Appeals court stays execution of Texas inmate who didn’t kill anyone

Ohio State Reformatory

In 1996, 22-year-old Jeffrey Wood was convicted with his friend Daniel Reneau in the shooting death of a store clerk in Texas, while the two allegedly attempted to steal a safe from the station where the clerk worked.

Reneau was executed in 2002, but Wood, seen as an accomplice because he waited in a truck in the gas station’s parking lot during the time of the crime, was not immediately put to death.

On August 19, 2016, after over 20 years in prison, the Texas Court of Criminal Appeals has stayed Wood’s death sentence in a 7-2 decision, claiming that Wood was not the person that actually pulled the trigger. Wood was originally scheduled to die by lethal injection on Wednesday, August 24.

Wood’s case garnered significant publicity leading up to the Appeals Court decision. Texas State Representative Jeff Leach (R-Plano), a well-known conservative in the area, spearheaded the movement to get Wood’s death sentence commuted.

In a statement to the Texas Tribune, Rep. Leach said, “I simply do not believe that Mr. Wood is deserving of the death sentence. I can’t sit quietly by and not say anything.”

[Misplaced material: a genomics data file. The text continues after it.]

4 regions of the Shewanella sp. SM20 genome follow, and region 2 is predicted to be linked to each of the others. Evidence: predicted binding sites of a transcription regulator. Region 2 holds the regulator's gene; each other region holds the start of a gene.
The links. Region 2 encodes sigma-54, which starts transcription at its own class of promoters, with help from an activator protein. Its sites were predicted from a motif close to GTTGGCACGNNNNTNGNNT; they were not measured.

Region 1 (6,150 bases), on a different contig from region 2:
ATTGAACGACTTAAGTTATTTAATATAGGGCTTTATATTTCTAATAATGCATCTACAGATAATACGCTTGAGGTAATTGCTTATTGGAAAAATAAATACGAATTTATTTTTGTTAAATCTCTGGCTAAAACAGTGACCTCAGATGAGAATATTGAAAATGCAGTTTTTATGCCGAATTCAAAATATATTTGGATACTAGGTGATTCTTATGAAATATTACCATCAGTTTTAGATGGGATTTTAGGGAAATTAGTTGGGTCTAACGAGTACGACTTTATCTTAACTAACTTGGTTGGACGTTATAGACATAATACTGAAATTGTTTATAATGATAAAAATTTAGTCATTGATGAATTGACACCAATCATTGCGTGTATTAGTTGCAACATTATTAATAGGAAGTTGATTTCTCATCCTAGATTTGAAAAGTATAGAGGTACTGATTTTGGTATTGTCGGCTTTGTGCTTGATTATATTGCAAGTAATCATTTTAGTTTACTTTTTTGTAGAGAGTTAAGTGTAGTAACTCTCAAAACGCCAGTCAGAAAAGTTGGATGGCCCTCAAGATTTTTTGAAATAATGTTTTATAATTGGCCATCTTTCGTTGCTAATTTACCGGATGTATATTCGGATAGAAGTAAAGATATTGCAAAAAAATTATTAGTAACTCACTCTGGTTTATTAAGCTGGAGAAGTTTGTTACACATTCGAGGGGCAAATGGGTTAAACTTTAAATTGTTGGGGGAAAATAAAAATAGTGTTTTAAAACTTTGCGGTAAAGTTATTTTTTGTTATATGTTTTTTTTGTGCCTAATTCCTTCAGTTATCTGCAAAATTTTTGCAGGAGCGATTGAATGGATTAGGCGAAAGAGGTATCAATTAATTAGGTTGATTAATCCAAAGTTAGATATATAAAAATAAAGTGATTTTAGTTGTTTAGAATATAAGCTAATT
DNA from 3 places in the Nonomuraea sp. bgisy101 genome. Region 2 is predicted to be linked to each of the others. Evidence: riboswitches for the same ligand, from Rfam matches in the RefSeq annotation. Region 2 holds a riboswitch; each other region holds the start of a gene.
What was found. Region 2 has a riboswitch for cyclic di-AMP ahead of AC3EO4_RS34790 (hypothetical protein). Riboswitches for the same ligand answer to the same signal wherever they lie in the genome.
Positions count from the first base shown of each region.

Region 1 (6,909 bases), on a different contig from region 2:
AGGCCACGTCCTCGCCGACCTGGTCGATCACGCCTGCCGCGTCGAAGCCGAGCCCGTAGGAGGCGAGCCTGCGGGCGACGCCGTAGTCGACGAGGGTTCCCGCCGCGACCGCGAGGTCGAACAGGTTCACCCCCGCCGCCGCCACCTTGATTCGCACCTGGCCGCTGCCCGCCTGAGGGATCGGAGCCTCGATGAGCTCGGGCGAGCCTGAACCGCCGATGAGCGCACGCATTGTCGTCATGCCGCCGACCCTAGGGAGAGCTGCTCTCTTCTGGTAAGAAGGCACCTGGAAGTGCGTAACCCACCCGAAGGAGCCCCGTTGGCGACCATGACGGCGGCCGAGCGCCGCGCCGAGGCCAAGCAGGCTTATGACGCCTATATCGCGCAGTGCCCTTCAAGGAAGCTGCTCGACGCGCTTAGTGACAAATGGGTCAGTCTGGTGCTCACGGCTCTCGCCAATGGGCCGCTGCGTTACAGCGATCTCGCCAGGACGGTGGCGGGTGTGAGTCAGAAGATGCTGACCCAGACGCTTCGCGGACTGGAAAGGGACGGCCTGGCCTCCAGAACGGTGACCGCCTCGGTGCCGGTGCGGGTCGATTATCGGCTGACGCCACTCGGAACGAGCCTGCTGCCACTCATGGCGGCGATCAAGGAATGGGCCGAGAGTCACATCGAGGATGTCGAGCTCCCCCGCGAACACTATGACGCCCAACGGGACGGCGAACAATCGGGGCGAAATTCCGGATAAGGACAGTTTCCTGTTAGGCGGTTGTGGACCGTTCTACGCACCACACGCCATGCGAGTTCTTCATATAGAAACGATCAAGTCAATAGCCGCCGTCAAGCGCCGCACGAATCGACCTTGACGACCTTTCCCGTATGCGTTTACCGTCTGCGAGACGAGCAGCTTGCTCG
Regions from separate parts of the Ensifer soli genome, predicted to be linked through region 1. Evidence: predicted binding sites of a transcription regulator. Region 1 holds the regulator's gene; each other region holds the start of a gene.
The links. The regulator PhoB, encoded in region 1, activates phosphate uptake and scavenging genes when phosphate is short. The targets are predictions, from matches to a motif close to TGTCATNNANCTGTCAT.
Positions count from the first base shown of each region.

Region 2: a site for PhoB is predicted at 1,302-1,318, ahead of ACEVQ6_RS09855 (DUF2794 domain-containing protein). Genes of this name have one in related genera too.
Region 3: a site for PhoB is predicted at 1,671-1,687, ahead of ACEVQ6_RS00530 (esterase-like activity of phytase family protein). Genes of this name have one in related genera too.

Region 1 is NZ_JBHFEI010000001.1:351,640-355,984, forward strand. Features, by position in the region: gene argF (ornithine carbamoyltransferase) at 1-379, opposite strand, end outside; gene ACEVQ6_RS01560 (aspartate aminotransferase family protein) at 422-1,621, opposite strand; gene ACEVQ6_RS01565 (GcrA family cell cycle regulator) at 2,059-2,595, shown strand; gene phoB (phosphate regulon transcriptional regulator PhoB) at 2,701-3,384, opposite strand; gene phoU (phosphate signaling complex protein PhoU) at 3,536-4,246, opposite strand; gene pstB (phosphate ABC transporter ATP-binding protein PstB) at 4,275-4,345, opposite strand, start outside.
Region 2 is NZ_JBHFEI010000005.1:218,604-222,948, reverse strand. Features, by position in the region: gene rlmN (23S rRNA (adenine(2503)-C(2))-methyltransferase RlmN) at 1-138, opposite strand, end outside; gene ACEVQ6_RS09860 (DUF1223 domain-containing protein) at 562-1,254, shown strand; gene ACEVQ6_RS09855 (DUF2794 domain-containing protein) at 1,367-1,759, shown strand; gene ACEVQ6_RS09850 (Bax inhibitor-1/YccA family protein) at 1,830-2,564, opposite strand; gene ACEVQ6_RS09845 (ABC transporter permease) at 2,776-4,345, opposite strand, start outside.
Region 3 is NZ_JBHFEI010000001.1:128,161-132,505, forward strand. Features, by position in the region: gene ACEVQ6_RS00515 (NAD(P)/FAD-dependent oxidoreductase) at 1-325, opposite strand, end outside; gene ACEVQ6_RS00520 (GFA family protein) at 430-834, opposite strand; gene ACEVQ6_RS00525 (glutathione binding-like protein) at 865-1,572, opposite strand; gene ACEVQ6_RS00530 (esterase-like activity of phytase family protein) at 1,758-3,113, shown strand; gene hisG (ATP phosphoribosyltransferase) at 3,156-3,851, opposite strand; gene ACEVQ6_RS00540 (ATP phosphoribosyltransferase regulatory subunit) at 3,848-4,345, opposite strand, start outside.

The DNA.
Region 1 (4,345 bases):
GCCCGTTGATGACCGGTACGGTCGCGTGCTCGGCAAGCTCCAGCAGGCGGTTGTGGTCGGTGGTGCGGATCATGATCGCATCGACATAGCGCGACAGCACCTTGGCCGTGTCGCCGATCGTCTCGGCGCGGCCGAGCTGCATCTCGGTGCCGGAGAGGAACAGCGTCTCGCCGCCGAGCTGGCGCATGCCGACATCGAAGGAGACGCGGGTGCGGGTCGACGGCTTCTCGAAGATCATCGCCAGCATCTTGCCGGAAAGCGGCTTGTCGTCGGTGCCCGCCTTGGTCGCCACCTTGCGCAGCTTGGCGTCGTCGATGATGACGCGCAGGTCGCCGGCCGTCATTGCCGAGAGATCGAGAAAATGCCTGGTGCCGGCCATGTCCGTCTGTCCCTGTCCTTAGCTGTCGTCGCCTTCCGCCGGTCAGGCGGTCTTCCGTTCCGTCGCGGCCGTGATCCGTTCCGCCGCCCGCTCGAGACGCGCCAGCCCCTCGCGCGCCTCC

For one of the most conservative Republicans in the House, Rep. Leach’s advocacy’s desire to have Wood’s execution stayed signified a powerful argument against the legality of the death penalty for those who are not proven murderers in the state of Texas.

In the appeal, Wood’s attorneys argued that the prosecution’s expert witness, a psychiatrist, provided “false and misleading testimony” which violated Wood’s due process rights. The defense went as far as to say that the testimony was based on false scientific evidence regarding Wood’s “future dangerousness.”

The court upheld both of these arguments, but did not reference the defense’s third argument, which claimed that Wood’s role as an accomplice was too minimal for the death penalty requirements under the Eighth Amendment.

In a state that is well known for its death penalty practices (Wood’s execution would have been the seventh in Texas this year), this decision brings to light some important legal issues regarding the role of accomplices, also known as the “law of parties,” in capital cases.

Defense attorney Shawn Sukumar commented, “Over the past several years, the Supreme Court has begun to narrow the circumstances under which the death penalty can constitutionally be imposed.  It’s interesting to see a state like Texas begin to buck its history of resisting those changes, and may be a sign of things to come in other states.”

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